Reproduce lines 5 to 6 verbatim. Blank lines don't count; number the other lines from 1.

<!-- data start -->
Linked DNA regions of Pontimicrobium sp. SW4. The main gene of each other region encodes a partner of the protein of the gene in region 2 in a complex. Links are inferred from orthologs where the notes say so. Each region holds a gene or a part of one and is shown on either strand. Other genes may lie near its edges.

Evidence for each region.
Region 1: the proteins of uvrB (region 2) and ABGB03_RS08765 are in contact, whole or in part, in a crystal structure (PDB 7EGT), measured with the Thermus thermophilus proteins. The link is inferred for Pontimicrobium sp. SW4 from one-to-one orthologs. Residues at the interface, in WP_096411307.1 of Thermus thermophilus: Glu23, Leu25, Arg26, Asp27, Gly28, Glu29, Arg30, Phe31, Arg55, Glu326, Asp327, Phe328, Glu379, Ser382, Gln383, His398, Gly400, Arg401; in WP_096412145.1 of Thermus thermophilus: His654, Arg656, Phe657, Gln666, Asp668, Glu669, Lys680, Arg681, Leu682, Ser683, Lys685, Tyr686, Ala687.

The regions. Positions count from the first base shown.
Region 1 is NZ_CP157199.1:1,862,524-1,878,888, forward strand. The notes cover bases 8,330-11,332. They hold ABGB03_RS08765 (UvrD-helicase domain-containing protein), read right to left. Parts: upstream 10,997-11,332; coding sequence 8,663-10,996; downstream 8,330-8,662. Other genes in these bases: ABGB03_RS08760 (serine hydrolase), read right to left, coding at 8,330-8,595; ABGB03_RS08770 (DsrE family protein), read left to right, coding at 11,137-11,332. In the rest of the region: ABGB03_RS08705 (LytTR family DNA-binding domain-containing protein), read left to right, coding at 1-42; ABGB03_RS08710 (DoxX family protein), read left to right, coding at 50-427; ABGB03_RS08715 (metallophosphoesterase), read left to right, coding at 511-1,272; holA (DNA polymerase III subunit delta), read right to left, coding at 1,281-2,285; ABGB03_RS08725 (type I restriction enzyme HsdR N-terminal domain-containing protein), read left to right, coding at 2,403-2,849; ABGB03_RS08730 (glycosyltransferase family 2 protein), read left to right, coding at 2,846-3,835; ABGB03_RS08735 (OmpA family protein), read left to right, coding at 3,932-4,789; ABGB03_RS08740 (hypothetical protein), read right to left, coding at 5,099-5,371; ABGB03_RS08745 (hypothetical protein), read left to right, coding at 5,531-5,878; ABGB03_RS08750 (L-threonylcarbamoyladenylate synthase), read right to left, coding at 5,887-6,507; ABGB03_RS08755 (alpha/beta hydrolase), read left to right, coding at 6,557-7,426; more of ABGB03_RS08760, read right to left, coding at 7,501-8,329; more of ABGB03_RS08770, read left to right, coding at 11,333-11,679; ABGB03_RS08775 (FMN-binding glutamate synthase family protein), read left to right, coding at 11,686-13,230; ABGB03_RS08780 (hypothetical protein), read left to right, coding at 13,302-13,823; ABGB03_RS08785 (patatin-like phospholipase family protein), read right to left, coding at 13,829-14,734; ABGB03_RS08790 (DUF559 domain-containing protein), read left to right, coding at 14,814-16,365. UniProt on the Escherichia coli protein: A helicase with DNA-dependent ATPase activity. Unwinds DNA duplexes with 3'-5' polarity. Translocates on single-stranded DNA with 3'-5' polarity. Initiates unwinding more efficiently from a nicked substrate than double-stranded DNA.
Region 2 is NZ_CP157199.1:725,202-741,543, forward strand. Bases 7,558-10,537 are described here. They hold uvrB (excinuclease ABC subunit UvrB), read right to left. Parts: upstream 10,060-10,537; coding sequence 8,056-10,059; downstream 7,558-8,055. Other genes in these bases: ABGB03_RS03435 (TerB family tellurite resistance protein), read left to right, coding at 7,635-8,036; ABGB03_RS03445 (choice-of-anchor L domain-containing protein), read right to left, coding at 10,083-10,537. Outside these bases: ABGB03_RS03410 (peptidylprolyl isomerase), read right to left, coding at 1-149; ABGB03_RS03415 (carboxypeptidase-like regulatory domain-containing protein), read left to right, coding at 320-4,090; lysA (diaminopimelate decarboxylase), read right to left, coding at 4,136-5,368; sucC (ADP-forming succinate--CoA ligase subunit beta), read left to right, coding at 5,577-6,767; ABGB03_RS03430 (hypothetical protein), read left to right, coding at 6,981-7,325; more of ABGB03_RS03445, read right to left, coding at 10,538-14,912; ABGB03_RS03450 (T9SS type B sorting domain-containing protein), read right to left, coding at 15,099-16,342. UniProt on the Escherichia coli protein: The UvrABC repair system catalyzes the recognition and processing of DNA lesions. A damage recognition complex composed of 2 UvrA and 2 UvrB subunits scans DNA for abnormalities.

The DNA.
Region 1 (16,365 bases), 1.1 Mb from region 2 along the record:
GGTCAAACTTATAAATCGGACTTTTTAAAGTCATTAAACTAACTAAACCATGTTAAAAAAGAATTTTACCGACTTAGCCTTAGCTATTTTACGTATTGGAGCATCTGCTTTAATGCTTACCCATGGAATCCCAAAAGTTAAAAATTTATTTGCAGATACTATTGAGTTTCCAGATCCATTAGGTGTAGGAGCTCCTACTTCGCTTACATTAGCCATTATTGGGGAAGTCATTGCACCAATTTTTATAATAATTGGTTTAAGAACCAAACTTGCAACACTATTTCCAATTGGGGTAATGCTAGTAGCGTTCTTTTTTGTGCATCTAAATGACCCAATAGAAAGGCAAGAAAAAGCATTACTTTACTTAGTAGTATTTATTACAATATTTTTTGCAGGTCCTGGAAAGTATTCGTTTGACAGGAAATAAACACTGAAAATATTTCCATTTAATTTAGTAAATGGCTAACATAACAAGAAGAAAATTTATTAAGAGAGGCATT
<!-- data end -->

Region 1 is NZ_CP157199.1:1,862,524-1,878,888, forward strand. The notes cover bases 8,330-11,332. They hold ABGB03_RS08765 (UvrD-helicase domain-containing protein), read right to left. Parts: upstream 10,997-11,332; coding sequence 8,663-10,996; downstream 8,330-8,662. Other genes in these bases: ABGB03_RS08760 (serine hydrolase), read right to left, coding at 8,330-8,595; ABGB03_RS08770 (DsrE family protein), read left to right, coding at 11,137-11,332. In the rest of the region: ABGB03_RS08705 (LytTR family DNA-binding domain-containing protein), read left to right, coding at 1-42; ABGB03_RS08710 (DoxX family protein), read left to right, coding at 50-427; ABGB03_RS08715 (metallophosphoesterase), read left to right, coding at 511-1,272; holA (DNA polymerase III subunit delta), read right to left, coding at 1,281-2,285; ABGB03_RS08725 (type I restriction enzyme HsdR N-terminal domain-containing protein), read left to right, coding at 2,403-2,849; ABGB03_RS08730 (glycosyltransferase family 2 protein), read left to right, coding at 2,846-3,835; ABGB03_RS08735 (OmpA family protein), read left to right, coding at 3,932-4,789; ABGB03_RS08740 (hypothetical protein), read right to left, coding at 5,099-5,371; ABGB03_RS08745 (hypothetical protein), read left to right, coding at 5,531-5,878; ABGB03_RS08750 (L-threonylcarbamoyladenylate synthase), read right to left, coding at 5,887-6,507; ABGB03_RS08755 (alpha/beta hydrolase), read left to right, coding at 6,557-7,426; more of ABGB03_RS08760, read right to left, coding at 7,501-8,329; more of ABGB03_RS08770, read left to right, coding at 11,333-11,679; ABGB03_RS08775 (FMN-binding glutamate synthase family protein), read left to right, coding at 11,686-13,230; ABGB03_RS08780 (hypothetical protein), read left to right, coding at 13,302-13,823; ABGB03_RS08785 (patatin-like phospholipase family protein), read right to left, coding at 13,829-14,734; ABGB03_RS08790 (DUF559 domain-containing protein), read left to right, coding at 14,814-16,365. UniProt on the Escherichia coli protein: A helicase with DNA-dependent ATPase activity. Unwinds DNA duplexes with 3'-5' polarity. Translocates on single-stranded DNA with 3'-5' polarity. Initiates unwinding more efficiently from a nicked substrate than double-stranded DNA.
Region 2 is NZ_CP157199.1:725,202-741,543, forward strand. Bases 7,558-10,537 are described here. They hold uvrB (excinuclease ABC subunit UvrB), read right to left. Parts: upstream 10,060-10,537; coding sequence 8,056-10,059; downstream 7,558-8,055. Other genes in these bases: ABGB03_RS03435 (TerB family tellurite resistance protein), read left to right, coding at 7,635-8,036; ABGB03_RS03445 (choice-of-anchor L domain-containing protein), read right to left, coding at 10,083-10,537. Outside these bases: ABGB03_RS03410 (peptidylprolyl isomerase), read right to left, coding at 1-149; ABGB03_RS03415 (carboxypeptidase-like regulatory domain-containing protein), read left to right, coding at 320-4,090; lysA (diaminopimelate decarboxylase), read right to left, coding at 4,136-5,368; sucC (ADP-forming succinate--CoA ligase subunit beta), read left to right, coding at 5,577-6,767; ABGB03_RS03430 (hypothetical protein), read left to right, coding at 6,981-7,325; more of ABGB03_RS03445, read right to left, coding at 10,538-14,912; ABGB03_RS03450 (T9SS type B sorting domain-containing protein), read right to left, coding at 15,099-16,342. UniProt on the Escherichia coli protein: The UvrABC repair system catalyzes the recognition and processing of DNA lesions. A damage recognition complex composed of 2 UvrA and 2 UvrB subunits scans DNA for abnormalities.